Are you Angela Widom?

Claim your profile

Publications (6)32.24 Total impact

  • Source
    [show abstract] [hide abstract]
    ABSTRACT: Using phage display, we generated a panel of optimized neutralizing antibodies against the human and mouse receptors for interleukin 21 (IL-21), a cytokine that is implicated in the pathogenesis of many types of autoimmune disease. Two antibodies, Ab-01 and Ab-02, which differed by only four amino acids in V(L) CDR3, showed potent inhibition of human and mouse IL-21R in cell-based assays and were evaluated for their pharmacological and pharmacodynamic properties. Ab-01, but not Ab-02, significantly reduced a biomarker of disease (anti-dsDNA antibodies) and IgG deposits in the kidney in the MRL-Fas(lpr) mouse model of lupus, suggesting that anti-IL-21R antibodies may prove useful in the treatment of lupus. Ab-01 also had a consistently higher exposure (AUC(0-infinity)) than Ab-02 following a single dose in rodents or cynomolgus monkeys (2-3-fold or 4-7-fold, respectively). Our data demonstrate that small differences in CDR3 sequences of optimized antibodies can lead to profound differences in in vitro and in vivo properties, including differences in pharmacological activity and pharmacokinetic profiles. The lack of persistent activity of Ab-02 in the MRL-Fas(lpr) mouse lupus model may have been a consequence of faster elimination, reduced potency in blocking the effects of mouse IL-21R, and more potent/earlier onset of the anti-product response relative to Ab-01.
    mAbs 01/2010; 2(3):335-46. · 5.28 Impact Factor
  • [show abstract] [hide abstract]
    ABSTRACT: Immunotherapy targeting of amyloid beta (Abeta) peptide in transgenic mouse models of Alzheimer disease (AD) has been widely demonstrated to resolve amyloid deposition as well as associated neuronal, glial, and inflammatory pathologies. These successes have provided the basis for ongoing clinical trials of immunotherapy for treatment of AD in humans. Acute as well as chronic Abeta-targeted immunotherapy has also been demonstrated to reverse Abeta-related behavioral deficits assessing memory in AD transgenic mouse models. We observe that three antibodies targeting the same linear epitope of Abeta, Abeta(3-7), differ in their ability to reverse contextual fear deficits in Tg2576 mice in an acute testing paradigm. Reversal of contextual fear deficit by the antibodies does not correlate with in vitro recognition of Abeta in a consistent or correlative manner. To better define differences in antigen recognition at the atomic level, we determined crystal structures of Fab fragments in complex with Abeta. The conformation of the Abeta peptide recognized by all three antibodies was highly related and is also remarkably similar to that observed in independently reported Abeta:antibody crystal structures. Sequence and structural differences between the antibodies, particularly in CDR3 of the heavy chain variable region, are proposed to account for differing in vivo properties of the antibodies under study. These findings provide a structural basis for immunotherapeutic strategies targeting Abeta species postulated to underlie cognitive deficits in AD.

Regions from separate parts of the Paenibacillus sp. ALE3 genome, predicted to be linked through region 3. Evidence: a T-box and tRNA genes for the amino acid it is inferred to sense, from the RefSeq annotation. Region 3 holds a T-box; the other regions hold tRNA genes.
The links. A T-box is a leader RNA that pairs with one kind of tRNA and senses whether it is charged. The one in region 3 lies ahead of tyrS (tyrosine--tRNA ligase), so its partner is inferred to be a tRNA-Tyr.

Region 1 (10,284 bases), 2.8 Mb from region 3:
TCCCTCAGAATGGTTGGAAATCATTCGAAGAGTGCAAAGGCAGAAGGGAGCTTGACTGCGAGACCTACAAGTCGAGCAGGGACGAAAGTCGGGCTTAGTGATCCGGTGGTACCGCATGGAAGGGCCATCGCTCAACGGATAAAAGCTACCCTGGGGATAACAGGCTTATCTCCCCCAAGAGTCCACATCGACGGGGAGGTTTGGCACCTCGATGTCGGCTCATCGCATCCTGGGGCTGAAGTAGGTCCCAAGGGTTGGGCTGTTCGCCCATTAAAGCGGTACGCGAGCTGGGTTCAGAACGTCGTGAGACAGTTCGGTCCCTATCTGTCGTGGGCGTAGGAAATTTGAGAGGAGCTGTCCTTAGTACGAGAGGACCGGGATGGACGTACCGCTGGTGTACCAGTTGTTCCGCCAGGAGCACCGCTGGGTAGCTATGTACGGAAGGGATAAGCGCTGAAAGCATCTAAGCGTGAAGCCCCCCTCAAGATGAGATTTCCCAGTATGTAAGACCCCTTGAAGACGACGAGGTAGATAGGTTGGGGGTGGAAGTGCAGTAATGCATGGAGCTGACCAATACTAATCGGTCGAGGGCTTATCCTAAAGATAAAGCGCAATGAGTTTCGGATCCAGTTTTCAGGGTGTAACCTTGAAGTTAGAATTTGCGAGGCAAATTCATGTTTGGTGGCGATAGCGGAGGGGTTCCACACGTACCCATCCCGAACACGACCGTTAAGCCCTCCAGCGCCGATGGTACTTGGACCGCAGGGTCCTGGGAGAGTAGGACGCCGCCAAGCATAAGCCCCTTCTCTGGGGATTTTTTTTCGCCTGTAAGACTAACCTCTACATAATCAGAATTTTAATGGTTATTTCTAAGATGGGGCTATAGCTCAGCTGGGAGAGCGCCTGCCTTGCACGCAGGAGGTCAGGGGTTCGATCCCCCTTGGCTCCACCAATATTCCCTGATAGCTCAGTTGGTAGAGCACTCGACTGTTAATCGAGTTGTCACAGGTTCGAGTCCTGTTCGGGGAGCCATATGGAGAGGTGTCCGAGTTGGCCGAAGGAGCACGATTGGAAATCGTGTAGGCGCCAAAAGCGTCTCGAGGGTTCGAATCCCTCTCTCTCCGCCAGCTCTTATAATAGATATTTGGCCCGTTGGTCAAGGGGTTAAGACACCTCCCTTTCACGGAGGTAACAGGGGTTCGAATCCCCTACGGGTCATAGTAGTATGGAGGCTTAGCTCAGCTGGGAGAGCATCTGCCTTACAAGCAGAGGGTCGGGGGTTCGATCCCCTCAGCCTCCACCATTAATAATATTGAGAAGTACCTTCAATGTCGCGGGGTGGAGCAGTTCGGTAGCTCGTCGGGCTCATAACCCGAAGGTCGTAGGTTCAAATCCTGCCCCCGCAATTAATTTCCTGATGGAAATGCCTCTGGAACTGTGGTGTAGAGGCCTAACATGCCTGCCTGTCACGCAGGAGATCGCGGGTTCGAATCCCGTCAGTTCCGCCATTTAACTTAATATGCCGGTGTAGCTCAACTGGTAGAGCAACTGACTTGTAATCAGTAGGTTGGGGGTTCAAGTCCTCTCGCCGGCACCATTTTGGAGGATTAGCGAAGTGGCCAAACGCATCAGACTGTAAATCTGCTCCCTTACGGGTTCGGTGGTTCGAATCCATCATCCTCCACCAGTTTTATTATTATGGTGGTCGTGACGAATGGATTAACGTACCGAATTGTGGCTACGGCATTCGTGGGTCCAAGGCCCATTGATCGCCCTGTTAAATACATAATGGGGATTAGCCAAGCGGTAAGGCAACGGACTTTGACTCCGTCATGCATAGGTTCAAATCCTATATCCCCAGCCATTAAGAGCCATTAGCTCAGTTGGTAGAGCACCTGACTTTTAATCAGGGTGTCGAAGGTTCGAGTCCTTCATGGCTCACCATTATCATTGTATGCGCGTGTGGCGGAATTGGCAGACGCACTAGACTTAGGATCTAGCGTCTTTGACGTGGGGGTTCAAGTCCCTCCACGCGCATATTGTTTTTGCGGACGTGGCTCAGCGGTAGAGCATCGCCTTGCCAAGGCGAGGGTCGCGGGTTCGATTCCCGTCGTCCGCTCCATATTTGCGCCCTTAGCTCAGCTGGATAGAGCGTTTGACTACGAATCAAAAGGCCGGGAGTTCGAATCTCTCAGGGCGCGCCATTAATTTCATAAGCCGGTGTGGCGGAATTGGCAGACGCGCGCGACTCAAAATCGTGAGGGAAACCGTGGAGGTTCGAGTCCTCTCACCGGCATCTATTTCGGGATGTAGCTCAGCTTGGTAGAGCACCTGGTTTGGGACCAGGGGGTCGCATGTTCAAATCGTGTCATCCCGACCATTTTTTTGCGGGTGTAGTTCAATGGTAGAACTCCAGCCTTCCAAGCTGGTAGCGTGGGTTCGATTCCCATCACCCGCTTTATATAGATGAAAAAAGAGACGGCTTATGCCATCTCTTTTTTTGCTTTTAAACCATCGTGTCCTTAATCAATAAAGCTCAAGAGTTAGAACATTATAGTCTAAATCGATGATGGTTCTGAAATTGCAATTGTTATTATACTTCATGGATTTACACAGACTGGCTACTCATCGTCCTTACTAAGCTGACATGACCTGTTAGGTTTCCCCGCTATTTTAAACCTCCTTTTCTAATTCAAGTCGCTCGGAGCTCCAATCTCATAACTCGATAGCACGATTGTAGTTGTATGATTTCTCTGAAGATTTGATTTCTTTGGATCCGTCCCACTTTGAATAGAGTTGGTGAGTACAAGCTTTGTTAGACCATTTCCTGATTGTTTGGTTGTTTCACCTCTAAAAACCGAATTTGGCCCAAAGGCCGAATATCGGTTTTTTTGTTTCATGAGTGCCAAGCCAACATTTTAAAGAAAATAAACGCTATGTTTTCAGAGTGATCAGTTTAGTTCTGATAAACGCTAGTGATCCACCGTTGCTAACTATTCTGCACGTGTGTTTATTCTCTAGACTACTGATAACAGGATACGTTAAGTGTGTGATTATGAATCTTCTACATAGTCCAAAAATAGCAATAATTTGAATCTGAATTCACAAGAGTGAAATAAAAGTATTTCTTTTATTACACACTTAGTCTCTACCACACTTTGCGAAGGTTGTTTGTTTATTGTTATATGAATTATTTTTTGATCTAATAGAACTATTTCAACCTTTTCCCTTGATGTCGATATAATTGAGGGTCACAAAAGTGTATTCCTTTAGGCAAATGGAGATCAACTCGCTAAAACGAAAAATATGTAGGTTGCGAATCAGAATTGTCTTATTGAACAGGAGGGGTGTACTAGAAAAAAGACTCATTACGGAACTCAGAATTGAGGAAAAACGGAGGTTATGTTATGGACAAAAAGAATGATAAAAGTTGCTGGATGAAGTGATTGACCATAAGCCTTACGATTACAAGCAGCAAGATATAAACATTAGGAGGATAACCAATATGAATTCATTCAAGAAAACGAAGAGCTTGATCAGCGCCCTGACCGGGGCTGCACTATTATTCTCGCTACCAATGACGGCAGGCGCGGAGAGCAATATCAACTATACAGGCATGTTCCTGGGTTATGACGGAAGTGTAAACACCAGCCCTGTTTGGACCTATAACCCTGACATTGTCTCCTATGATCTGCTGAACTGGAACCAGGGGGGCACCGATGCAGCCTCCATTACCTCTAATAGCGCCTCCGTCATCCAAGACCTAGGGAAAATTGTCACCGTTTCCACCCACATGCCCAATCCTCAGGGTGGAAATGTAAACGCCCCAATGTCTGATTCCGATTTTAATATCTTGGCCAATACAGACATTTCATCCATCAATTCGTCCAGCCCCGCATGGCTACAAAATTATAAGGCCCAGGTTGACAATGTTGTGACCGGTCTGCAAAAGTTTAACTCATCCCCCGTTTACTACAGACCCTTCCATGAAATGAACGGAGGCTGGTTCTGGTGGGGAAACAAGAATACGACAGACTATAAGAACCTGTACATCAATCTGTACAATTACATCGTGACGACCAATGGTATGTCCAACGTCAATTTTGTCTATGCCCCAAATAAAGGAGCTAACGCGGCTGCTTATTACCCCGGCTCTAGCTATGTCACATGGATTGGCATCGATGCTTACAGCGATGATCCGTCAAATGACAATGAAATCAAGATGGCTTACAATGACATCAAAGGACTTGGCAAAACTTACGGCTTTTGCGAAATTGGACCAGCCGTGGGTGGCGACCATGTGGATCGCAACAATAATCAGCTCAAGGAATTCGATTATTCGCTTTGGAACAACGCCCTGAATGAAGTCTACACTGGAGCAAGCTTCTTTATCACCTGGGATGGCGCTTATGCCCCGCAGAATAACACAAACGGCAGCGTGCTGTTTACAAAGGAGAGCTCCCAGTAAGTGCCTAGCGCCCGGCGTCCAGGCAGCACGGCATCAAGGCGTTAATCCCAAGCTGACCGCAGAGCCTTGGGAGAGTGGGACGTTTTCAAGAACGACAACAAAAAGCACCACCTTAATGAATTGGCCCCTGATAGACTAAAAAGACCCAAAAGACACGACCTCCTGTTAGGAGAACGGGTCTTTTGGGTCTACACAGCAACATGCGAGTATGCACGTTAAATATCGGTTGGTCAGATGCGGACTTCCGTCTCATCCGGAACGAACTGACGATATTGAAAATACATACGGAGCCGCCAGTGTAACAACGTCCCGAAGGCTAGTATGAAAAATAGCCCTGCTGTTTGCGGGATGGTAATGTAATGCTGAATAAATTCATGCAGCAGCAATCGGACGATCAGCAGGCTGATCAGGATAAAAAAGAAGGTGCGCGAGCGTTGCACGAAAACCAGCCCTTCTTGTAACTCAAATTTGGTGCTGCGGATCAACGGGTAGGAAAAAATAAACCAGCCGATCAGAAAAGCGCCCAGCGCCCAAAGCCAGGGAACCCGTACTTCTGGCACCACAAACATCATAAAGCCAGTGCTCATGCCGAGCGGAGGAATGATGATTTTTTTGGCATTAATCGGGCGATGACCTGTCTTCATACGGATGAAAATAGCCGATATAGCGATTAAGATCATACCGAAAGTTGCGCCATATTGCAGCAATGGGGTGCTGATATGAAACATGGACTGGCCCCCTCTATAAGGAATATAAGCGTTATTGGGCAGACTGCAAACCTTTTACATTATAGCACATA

Journal of Biological Chemistry 11/2009; 285(5):3417-27. · 4.65 Impact Factor
  • [show abstract] [hide abstract]
    ABSTRACT: Phage and ribosome display technologies have emerged as important tools in the high-throughput screening of protein pharmaceuticals. However, a challenge created by the implementation of such tools is the need to purify large numbers of proteins for screening. While some assays may be compatible with crude bacterial lysates or periplasmic extracts, many functional assays, particularly cell-based assays, require protein of high purity and concentration. Here we evaluate several methods for small-scale, high-throughput protein purification. From our initial assessment we identified the HIS-Select 96-well filter plate system as the method of choice for further evaluation. This method was optimized and used to produce scFvs that were tested in cell-based functional assays. The behavior of HIS-Select purified scFvs in these assays was found to be similar to scFvs purified using a traditional large-scale 2-step purification method. The HIS-Select method allows high-throughput purification of hundreds of scFvs with yields in the 50-100 microg range, and of sufficient purity to allow evaluation in a cell-based proliferation assay. In addition, the use of a similar 96-well-based method facilitates the purification and subsequent screening of large numbers of IgGs and Fc fusion proteins generated through reformatting of scFv fragments.
    Journal of Immunological Methods 09/2008; 339(1):38-46. · 2.23 Impact Factor
  • Source
    [show abstract] [hide abstract]